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Part III - Remembering the Great Organists

Published online by Cambridge University Press:  20 December 2023

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Summary

Transcribed, with minimal editing, from unscripted reminiscences recorded on audio cassette during an American lecture-tour in the spring of 1988. The cassette (7013) was issued in aid of the Alexandra Palace Organ Appeal by the Pro Organa America label of Durham, North Carolina. It was produced by the American organist Frederick Hohman, with a spoken introduction by Frederick Hohman.

Lynnwood Farnam

An American organ-builder wanted to test and try out a few English organs to investigate a certain balance of dynamics throughout the range. He would play a middle C and then go down the scale and see whether the sound got softer or louder, and this was a man called J. B. Jamison, who was with the Estey Organ Company, and then he went to Aeolian-Skinner and then I believe he finished up with Austin’s. I’ve been delighted to see a book by him, Organ Design and Appraisal, in which there is a paragraph which reminisces about the time he was in London and Lynnwood Farnam was there too.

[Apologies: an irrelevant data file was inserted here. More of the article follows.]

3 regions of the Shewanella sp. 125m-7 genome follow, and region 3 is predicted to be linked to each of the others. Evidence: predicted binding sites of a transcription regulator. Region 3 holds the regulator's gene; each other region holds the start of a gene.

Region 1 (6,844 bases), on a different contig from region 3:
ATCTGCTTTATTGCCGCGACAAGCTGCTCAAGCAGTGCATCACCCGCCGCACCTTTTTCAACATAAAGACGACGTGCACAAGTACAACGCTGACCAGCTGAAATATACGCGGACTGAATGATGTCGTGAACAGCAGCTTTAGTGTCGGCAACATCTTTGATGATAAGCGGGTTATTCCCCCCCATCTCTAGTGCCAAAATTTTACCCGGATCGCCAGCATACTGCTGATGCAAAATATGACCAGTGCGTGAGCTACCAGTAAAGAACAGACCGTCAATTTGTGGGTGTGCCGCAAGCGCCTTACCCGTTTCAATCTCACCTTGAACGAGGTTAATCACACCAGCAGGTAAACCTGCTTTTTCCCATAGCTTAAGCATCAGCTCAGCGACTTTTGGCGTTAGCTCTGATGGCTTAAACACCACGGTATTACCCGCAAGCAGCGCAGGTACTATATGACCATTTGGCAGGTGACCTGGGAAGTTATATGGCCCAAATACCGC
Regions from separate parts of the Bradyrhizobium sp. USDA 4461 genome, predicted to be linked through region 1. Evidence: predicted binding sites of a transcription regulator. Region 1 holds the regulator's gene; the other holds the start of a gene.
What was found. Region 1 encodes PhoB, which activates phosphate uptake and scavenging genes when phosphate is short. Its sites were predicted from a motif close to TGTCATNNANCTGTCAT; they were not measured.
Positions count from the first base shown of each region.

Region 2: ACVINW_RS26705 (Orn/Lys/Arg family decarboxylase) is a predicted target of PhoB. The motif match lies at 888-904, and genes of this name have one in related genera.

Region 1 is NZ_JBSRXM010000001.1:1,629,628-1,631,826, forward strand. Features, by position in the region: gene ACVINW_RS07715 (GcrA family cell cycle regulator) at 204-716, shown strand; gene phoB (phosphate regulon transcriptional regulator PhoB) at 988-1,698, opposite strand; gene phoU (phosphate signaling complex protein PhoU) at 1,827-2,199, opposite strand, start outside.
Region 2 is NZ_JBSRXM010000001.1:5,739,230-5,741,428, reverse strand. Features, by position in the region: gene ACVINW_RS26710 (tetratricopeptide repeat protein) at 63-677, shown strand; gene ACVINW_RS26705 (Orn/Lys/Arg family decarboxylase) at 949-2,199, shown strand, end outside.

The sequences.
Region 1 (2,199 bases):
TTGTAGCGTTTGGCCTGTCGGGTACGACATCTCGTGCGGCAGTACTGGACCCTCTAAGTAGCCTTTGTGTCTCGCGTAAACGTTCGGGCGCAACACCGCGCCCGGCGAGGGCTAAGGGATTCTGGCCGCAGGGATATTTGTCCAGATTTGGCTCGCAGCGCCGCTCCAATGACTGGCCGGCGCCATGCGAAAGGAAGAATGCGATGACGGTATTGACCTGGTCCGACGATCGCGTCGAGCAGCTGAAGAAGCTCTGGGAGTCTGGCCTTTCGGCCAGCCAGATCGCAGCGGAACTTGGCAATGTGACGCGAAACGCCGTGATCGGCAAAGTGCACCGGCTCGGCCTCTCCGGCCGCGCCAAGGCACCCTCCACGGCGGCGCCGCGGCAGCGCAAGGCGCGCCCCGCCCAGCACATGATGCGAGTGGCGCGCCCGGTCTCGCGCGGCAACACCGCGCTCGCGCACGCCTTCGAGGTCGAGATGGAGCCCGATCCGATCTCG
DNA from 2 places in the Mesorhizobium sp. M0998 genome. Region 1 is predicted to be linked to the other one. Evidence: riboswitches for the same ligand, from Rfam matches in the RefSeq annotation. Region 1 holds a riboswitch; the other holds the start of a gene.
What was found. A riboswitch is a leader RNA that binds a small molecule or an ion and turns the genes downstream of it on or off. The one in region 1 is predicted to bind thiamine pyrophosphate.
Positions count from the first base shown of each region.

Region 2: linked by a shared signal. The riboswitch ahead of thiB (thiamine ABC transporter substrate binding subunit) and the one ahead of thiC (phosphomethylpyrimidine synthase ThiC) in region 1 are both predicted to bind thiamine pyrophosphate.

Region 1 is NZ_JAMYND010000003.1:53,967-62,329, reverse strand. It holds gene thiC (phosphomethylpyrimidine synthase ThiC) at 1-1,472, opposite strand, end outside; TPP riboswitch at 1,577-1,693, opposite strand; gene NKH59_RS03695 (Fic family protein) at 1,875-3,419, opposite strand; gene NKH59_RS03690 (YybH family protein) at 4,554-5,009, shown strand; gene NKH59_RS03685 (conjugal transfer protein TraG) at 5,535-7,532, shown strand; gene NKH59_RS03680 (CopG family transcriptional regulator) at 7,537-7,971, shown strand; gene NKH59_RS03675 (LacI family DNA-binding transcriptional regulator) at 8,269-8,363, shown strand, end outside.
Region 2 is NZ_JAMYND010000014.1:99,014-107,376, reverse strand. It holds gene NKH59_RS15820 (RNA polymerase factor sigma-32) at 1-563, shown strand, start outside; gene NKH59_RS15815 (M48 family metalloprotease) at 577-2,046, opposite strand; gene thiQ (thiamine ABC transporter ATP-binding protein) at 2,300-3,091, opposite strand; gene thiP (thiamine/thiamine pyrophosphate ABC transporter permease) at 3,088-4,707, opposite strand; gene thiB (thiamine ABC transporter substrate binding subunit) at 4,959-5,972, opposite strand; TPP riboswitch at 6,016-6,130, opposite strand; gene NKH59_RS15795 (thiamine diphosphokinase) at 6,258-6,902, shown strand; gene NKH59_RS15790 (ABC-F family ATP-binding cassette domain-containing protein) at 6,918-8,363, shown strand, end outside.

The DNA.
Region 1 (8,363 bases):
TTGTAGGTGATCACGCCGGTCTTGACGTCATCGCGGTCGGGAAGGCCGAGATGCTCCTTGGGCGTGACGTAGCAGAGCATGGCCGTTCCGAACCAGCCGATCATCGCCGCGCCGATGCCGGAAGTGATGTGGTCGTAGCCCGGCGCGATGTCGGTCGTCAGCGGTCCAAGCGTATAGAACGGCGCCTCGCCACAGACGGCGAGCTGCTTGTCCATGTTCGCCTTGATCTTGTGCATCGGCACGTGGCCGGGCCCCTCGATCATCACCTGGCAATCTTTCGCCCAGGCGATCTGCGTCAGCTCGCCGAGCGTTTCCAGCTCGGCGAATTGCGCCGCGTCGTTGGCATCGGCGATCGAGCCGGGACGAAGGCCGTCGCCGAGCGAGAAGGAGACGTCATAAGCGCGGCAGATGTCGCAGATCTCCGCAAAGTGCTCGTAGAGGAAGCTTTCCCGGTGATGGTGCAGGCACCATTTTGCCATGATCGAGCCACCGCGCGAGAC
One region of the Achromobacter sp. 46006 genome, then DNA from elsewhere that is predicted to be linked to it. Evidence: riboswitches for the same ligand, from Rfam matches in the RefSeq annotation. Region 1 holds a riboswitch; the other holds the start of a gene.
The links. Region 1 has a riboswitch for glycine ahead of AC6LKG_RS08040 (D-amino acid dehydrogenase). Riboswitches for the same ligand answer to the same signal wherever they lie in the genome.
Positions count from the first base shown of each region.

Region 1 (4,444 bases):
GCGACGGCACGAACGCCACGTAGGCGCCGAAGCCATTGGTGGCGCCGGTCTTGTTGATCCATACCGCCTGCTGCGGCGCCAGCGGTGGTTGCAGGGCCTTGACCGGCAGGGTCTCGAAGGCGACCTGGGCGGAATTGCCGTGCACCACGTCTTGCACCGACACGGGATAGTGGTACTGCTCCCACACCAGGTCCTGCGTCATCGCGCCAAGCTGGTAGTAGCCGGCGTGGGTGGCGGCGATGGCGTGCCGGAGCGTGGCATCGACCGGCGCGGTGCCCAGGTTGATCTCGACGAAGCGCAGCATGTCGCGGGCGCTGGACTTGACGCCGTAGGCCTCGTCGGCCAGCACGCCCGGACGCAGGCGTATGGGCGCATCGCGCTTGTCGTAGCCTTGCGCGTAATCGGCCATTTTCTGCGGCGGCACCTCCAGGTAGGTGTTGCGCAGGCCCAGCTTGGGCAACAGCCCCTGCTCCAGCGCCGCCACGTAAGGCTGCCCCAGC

I went round with Jamison and his London guide, Gilbert Benham – a man who wrote articles for The Organ – and took photographs of organ consoles. Fortuitously, Lynnwood Farnam and pupils of his, Robert Cato and Alexander McCurdy, happened to be in London at the same time. They wanted to do an organ crawl, so they came along, and it was my immense privilege to hear Lynnwood Farnam play that year's repertory on about half a dozen of the best London organs at the time. Now first of all who he was, what he was, I knew nothing – but for the first time I found a man who played the pieces by heart and adapted each organ he encountered marvellously to the requirements of the piece.

When you’re used to even eminent recitalists, to go along with them and do organ practice instead of just registering and orchestrating it, this was a new thing to me. It is true that G. D. Cunningham was a marvellous player and a memory player, a romantic player and also a man of fine taste. Yet as a town hall organist at Birmingham, Cunningham had to play rehearsals and do the Oberon Overture, the odd Wagner transcription. Lynnwood Farnam was in a different league altogether. He played organ music – transcriptions minimal.

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Chapter
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Felix Aprahamian
Diaries and Selected Writings on Music
, pp. 359 - 379
Publisher: Boydell & Brewer
First published in: 2023

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